How community involvement is the driving force behind UNICEF and WFP’s resilience programme
Makeshift dome tents dot the Kabasa Displaced People’s Camp in Dolow, southern Somalia. Set up in 2011 to host those displaced by insecurity and persistent droughts, it is now home to 50,000 people, whose survival depends exclusively on humanitarian assistance. Half of the camp’s residents are women and children.
Here, Germany’s generous support enables UNICEF and WFP, together with the Ministry of Health, to run a resilience programme that ensures vulnerable mothers and children receive the nutrition, health, sanitation and hygiene services they need. Two community-based groups, the Community Development Committees (CDC) and the Community Workers (CW), are the driving force behind implementation of this programme.
Mothers and their babies enjoy an afternoon walk inside Kabasa. Photo: WFP/Karel Prinsloo
CDC members — which comprise elected or nominated village residents, leaders and elders — play a variety of roles that ensure families in Kabasa are served well.
“CDC members were trained on various community dynamics and processes, from community planning and mapping to management of resources and conflict resolution from the outset of the programme,” says UNICEF Nutrition Officer Fatmata Fatima Sesay.
CDC members in a role play demonstrating a wide of activities that they carry out to ensure smooth delivery of services to internally displaced families in Kabasa. Photo: WFP/Karel Prinsloo
“Before we endorse any activity by any external organization, we meet with families and listen to their needs. For example, we need to know why certain families are not able to access water or the toilets are not kept clean,” a CDC member explains. There are regular meetings with families to find out about issues that might need immediate attention and action.
A CDC member draws a map on the ground outside Kabasa Camp to demonstrate how mapping is used to plan provision of services inside Kabasa. As the camp continues to grow with new arrivals of displaced people, mapping has become an important tool for the CDCs to determine where to accommodate the new arrivals. Photo: WFP/Karel Prinsloo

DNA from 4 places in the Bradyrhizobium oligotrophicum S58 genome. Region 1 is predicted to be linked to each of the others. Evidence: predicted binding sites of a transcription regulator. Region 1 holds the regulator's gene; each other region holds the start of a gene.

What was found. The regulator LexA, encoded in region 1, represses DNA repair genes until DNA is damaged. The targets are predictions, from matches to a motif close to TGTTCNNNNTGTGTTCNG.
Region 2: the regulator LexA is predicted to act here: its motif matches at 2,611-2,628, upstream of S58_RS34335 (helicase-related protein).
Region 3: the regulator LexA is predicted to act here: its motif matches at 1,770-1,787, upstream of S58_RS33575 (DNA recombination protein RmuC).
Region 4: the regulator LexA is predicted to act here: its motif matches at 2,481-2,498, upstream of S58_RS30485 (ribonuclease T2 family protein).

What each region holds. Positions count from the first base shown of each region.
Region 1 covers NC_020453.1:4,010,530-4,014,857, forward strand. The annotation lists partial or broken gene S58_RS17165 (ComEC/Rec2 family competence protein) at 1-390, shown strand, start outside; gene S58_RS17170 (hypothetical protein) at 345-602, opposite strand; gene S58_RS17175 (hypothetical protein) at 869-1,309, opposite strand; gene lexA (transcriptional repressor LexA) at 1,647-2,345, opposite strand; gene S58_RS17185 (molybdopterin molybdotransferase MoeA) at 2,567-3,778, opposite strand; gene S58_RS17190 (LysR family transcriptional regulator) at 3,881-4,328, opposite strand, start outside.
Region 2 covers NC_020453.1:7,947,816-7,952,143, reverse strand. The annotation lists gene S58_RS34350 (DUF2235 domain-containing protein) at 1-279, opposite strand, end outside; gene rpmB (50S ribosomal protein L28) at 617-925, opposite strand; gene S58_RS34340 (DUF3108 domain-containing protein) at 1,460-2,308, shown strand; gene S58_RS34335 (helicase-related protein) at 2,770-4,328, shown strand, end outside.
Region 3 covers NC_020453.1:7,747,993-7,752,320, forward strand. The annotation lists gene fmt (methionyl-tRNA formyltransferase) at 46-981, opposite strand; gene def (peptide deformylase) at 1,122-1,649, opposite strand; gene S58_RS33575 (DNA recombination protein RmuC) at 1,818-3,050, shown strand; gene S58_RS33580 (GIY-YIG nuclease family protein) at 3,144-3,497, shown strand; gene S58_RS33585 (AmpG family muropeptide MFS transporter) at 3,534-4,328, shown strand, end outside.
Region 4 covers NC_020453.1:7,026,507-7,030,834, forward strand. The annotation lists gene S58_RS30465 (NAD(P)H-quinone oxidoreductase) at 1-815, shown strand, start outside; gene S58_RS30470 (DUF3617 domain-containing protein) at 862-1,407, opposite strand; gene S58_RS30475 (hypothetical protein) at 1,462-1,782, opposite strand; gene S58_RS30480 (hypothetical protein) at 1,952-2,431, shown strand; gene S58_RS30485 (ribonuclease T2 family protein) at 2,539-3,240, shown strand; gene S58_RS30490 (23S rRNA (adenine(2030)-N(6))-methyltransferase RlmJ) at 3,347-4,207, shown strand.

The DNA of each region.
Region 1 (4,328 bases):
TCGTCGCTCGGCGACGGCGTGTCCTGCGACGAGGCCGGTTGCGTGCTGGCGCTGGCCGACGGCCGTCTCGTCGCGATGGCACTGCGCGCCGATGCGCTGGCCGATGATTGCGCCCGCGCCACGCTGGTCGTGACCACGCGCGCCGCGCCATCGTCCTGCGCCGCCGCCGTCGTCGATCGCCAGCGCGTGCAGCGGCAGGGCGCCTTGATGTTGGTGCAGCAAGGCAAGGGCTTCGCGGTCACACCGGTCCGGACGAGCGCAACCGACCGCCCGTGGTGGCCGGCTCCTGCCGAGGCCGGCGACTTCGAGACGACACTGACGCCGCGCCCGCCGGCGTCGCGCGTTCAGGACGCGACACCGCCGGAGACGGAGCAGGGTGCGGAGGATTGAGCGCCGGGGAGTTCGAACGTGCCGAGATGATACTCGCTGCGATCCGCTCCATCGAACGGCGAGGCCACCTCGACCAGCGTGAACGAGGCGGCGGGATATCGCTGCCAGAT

Working alongside the CDCs are Community Workers (CWs) — volunteers who commit time and efforts to improve the health and nutrition of camp residents. They carry out screenings for acute malnutrition, refer cases to the nutrition centres or hospitals, make house calls to check on mothers and children, and ensure that families put in place the right nutrition, health, hygiene and sanitation practices.
CW Salah Mohammed Ali, 42, measures the mid-upper arm circumference of 1-year-old baby Diego Syad Nyure. Salah is one of 17 CWs serving mothers and children in Kabasa. Photo: WFP/Karel Prinsloo
“With my house calls, families got to know me better, I am no longer a stranger to them,” said Salah Mohamed Ali, one of 17 CWs serving mothers and children in Kabasa. “Mothers feel more at ease to talk about problems affecting their kids. And the babies smile and do not cry anymore when they see me,” she adds.
A CW explains the importance of preparing healthy and nutritious meals for the family, especially for growing children. Exclusive breastfeeding for the first six months in a child’s life is promoted among nursing mothers in Kabasa. Photo: WFP/Karel Prinsloo
CWs are also involved in teaching women how to prepare healthy and diversified food that is rich in vitamins and minerals, and promote exclusive breastfeeding, a good practice for the first six months of a child’s life. CW Liin Shiaaeiye Ali, regularly conducts cooking lessons in the camp and says mothers are enthusiastic to learn new recipes using vegetables grown by local farmers.
L: Bordering Ethiopia and just outside Kabasa Camp lies Dawa River. Water is collected from the river and sold to Dolow residents. Water from the river is also used by farmers to grow vegetables along the river bank. Photo: WFP/Karel Prinsloo R: Children gather at a water distribution system supported by UNICEF. Photo: WFP/Ismail Texta
The lack of water supply and sanitation is one of the main causes of malnutrition among families in Kabasa. CWs like Salah and Liin ensure that families understand the importance of safe water, sanitation and hygiene practices in preventing malnutrition.
“The network of CWs and CDCs has been the driving force behind this resilience programme. Without them, it would have been impossible for us to reach all those vulnerable mothers and children with nutrition and health assistance,” says WFP Programme Abdikafi Abdullahi.
Kabasa’s internally displaced mothers and children and their families stand to benefit from the German-funded joint UNICEF-WFP nutrition programme. Photo: WFP/Georgina Goodwin
The 3-year German-funded resilience programme is now in its second year of implementation. While the focus is the provision of health, nutrition, hygiene and sanitation services, its overall goal is to build resilience among vulnerable families in Kabasa and in other parts of southwest and southern Somalia.